Brenda whiteside said...

The first line of Janinne's response says it all. The other two women in my family are afraid of...well, you name it, and boy do they miss out. Of course be sensible, but stop letting the drama of the news rule your life. Remember the days of airline hijacking? At least that doesn't happen anymore. And I flew even then. I don't want to get to the end of my life and regret what I haven't done. Good message, Rolynn.

Leah St. James said...

Great argument, Rolynn. I admit to being a worrier, but I've learned to reason with myself and talk myself out of (most!) irrational fears. Although I haven't traveled abroad, it's been a time and money issue. I still have hopes! That type of fear is similar to those who questioned my son's decision to go to college in Washington, D.C., a year after 9/11. "He'll be a target," they cried. I reasoned there was probably no more secure place to be than within a dozen(ish?) blocks from the White House!

Rolynn Anderson said...

Amen, Jannine! Most neighborhoods are safe here in the U.S., but many parents are afraid to let their kids walk or bike to school and back. Have you seen the lines of parent cars picking up kids at school...even middle and high school? I suspect those same people are afraid to travel abroad, expecting the worst...and transferring that fear of other cultures to their kids.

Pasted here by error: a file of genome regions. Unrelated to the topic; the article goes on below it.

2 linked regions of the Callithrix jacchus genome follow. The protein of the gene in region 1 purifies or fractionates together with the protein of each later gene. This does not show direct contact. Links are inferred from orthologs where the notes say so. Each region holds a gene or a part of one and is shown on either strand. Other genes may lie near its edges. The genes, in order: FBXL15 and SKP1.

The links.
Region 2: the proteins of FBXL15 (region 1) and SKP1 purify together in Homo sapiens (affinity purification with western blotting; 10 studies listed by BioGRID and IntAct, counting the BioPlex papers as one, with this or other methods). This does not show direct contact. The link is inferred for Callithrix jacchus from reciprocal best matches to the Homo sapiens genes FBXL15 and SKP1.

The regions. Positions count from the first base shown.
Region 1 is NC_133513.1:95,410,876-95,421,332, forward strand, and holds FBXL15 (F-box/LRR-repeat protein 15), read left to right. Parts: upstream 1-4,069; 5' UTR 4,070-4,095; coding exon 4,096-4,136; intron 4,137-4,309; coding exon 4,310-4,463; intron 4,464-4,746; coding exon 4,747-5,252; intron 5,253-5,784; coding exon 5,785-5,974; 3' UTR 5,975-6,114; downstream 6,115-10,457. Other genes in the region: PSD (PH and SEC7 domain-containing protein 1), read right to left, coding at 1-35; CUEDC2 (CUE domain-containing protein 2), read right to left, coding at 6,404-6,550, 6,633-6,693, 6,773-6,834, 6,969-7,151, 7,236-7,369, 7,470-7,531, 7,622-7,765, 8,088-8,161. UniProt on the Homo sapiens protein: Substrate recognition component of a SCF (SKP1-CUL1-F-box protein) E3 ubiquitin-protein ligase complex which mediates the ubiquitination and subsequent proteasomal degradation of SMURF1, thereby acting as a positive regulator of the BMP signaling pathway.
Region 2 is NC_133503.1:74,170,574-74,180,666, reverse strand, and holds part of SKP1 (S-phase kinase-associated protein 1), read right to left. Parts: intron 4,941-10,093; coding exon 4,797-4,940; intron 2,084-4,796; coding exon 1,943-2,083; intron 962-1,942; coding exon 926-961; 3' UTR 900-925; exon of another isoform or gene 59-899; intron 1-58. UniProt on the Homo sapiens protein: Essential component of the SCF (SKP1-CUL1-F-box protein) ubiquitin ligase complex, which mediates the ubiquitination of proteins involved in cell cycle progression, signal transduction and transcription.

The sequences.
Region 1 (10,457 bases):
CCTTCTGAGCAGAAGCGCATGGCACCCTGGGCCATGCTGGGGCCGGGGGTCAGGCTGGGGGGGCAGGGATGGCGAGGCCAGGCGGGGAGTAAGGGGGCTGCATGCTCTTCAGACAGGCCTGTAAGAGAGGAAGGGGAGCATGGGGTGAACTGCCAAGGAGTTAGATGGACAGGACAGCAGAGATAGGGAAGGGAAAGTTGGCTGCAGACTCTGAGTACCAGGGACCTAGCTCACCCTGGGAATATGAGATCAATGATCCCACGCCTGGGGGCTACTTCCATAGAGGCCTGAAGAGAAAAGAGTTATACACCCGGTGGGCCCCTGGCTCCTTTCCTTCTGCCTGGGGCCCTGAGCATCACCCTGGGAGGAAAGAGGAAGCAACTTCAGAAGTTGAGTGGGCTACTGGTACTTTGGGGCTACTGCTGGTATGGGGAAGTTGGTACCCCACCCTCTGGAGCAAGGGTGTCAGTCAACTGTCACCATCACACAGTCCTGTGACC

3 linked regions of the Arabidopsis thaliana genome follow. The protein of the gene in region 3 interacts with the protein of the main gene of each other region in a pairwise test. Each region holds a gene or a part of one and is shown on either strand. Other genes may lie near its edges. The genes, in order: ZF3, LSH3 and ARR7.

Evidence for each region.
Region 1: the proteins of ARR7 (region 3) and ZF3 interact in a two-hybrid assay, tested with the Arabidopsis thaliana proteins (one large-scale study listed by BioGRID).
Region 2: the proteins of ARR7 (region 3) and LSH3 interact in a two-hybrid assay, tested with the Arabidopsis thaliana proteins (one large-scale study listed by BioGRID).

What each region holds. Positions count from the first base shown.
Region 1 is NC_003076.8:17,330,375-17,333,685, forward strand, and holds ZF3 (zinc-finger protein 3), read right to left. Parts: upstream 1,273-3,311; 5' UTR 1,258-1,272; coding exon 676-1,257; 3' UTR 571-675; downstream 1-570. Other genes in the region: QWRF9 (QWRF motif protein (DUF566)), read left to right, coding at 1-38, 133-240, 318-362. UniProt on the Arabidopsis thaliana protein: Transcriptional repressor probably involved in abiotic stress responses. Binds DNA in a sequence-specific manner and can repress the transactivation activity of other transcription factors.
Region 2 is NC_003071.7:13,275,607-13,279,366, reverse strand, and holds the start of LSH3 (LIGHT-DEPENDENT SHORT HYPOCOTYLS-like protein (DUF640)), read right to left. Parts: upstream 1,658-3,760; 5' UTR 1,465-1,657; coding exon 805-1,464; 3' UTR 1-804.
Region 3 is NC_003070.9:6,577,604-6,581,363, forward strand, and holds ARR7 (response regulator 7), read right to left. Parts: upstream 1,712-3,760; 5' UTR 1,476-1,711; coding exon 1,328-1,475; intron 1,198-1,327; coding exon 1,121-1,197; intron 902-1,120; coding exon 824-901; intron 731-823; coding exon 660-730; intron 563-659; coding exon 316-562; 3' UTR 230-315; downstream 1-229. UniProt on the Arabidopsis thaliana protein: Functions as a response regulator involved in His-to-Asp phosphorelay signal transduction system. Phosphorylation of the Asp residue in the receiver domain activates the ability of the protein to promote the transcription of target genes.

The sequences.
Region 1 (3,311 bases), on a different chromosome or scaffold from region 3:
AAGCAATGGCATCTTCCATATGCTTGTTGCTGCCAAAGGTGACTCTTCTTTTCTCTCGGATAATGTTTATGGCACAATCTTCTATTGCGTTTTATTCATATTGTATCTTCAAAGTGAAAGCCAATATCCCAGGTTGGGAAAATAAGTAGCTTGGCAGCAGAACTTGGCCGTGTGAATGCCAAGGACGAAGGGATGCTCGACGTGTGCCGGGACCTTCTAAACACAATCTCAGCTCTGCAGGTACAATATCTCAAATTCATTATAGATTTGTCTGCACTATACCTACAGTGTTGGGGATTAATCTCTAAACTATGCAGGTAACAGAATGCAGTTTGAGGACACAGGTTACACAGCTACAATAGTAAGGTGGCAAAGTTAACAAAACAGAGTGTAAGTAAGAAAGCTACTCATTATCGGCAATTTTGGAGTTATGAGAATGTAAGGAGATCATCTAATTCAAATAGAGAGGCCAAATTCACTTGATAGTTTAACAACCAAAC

Rolynn Anderson said...

Margo, that's a great saying! We have to let go of the illusion we have control over everything. And watch less of the trumped up drama on TV news.

Rolynn Anderson said...

Brenda, thanks for reminding us of that airline hijacking period. (I wonder if the undercover marshals are still riding around the world, one per airplane) The statistics show we're more likely to be in a car crash a 20 mile radius from home (or overdose on opiods) than ever go down in a plane, hijacked or not.

Rolynn Anderson said...

Leah, you are right. In fact, it's probably best to travel to the last place that had any kind of a scare...Barcelona would be a good spot right now, with new security measures in place. The promenade there is so much have to go...and soon! A tip: save credit card points...we do most of our flights/hotels on points. And don't forget our neighbors to the north. We had two fun weeks in Quebec City this summer...felt like France, but closer and cheaper to get to!

Diane Burton said...

You make many good points, Rolynn. I've become a homebody, content to do my traveling via books and magazine articles. Part of the reason is apprehension but mainly mobility issues. Reluctantly, I've admitted my limitations. But I can travel to France in your book and to all the fantastic venues others write about. I'm grateful for that.

Rolynn Anderson said...

Diane, there's no question that travel is hard work. I heft a back pack and a carry on suitcase, as does my hub...for two months at a time. And don't you know, so many quaint towns are former fortresses, built on the top of hills! Lots of strenuous walking for visitors of a place like Quebec City. Thanks to Google and fiction/non-fiction writers for taking us on inexpensive and vicarious tours of the world!

Rolynn Anderson said...

You're right, Alicia. A good guide will raise interest and enthusiasm for a place...and I remember more about the experience because of a good tour guide. My husband is more of a history buff than I am...he likes to task the guides with tough questions :-)